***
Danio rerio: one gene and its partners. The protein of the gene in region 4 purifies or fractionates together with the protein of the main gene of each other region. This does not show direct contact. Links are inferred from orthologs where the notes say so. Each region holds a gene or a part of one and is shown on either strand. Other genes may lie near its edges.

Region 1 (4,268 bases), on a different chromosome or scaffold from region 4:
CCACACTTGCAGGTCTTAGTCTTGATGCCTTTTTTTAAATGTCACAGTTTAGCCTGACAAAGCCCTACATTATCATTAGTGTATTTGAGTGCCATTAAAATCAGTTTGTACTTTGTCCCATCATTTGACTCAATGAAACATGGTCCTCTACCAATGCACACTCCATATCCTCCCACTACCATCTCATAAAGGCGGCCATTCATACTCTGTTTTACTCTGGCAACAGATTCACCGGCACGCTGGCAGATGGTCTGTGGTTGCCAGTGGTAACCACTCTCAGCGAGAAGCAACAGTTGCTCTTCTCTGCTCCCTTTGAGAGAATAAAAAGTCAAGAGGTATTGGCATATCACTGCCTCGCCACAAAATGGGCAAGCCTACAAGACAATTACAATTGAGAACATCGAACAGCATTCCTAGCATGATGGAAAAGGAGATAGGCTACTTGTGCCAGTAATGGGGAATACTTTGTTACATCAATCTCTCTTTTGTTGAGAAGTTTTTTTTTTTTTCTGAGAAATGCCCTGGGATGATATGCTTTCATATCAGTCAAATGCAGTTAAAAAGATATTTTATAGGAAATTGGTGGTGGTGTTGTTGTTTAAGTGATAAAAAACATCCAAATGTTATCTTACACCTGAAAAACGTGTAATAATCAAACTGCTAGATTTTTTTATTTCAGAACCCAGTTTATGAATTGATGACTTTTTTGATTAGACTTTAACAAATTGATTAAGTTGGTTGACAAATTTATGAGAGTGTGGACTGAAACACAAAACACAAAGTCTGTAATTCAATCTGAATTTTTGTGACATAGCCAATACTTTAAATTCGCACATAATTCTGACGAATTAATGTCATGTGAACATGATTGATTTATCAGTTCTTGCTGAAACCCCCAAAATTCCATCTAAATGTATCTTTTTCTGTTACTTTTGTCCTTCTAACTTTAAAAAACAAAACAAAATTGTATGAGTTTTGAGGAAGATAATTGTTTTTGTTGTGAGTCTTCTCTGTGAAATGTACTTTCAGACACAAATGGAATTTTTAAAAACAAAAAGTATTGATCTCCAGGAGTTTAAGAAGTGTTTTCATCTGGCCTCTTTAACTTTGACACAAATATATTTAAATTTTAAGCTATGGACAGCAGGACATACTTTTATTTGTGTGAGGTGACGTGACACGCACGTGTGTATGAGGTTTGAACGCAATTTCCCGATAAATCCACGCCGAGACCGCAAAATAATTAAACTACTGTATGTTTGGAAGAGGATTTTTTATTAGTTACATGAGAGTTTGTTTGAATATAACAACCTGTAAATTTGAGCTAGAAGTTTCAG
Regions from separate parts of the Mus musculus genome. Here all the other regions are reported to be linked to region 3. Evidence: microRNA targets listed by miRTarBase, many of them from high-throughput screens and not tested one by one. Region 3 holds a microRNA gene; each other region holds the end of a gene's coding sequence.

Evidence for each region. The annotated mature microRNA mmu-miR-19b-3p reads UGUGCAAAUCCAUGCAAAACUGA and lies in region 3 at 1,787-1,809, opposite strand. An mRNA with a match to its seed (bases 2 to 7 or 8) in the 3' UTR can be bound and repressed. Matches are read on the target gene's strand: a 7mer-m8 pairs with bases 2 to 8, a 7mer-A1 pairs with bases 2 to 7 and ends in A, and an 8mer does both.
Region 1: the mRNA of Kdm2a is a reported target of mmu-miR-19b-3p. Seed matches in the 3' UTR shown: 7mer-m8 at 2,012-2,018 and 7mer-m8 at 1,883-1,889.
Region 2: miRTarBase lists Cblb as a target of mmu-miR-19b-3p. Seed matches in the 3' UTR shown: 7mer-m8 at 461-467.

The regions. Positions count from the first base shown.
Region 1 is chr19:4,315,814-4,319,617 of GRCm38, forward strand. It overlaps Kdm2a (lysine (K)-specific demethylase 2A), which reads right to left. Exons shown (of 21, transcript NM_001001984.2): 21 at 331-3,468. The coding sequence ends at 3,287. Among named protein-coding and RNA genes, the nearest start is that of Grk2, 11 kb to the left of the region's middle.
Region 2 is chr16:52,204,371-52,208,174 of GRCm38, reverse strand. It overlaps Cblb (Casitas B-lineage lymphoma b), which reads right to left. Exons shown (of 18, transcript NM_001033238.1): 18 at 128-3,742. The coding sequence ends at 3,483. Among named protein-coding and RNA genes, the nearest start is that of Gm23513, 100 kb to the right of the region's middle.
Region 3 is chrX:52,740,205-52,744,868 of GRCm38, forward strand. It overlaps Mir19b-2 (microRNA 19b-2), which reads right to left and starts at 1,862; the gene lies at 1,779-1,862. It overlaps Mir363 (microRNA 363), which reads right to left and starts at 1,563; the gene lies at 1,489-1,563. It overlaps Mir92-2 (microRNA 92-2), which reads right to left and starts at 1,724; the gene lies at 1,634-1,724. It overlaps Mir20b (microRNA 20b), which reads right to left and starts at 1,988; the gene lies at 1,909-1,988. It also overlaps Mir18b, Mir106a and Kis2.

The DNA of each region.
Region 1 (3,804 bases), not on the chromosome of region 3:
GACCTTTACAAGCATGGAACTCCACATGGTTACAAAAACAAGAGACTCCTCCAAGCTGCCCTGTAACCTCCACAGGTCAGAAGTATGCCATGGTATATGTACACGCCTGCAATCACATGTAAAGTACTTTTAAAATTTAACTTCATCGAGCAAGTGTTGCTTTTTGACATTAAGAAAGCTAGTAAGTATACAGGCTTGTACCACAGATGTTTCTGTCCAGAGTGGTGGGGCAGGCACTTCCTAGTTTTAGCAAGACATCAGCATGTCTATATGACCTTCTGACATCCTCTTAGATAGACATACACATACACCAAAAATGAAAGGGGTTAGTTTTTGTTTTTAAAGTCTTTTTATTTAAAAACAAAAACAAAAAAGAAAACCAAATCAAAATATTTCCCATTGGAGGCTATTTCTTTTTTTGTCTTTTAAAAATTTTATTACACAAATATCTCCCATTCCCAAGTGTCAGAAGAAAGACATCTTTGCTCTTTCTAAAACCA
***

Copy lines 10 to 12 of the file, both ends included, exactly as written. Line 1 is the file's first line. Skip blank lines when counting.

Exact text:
Region 2 is chr16:52,204,371-52,208,174 of GRCm38, reverse strand. It overlaps Cblb (Casitas B-lineage lymphoma b), which reads right to left. Exons shown (of 18, transcript NM_001033238.1): 18 at 128-3,742. The coding sequence ends at 3,483. Among named protein-coding and RNA genes, the nearest start is that of Gm23513, 100 kb to the right of the region's middle.
Region 3 is chrX:52,740,205-52,744,868 of GRCm38, forward strand. It overlaps Mir19b-2 (microRNA 19b-2), which reads right to left and starts at 1,862; the gene lies at 1,779-1,862. It overlaps Mir363 (microRNA 363), which reads right to left and starts at 1,563; the gene lies at 1,489-1,563. It overlaps Mir92-2 (microRNA 92-2), which reads right to left and starts at 1,724; the gene lies at 1,634-1,724. It overlaps Mir20b (microRNA 20b), which reads right to left and starts at 1,988; the gene lies at 1,909-1,988. It also overlaps Mir18b, Mir106a and Kis2.

The DNA of each region.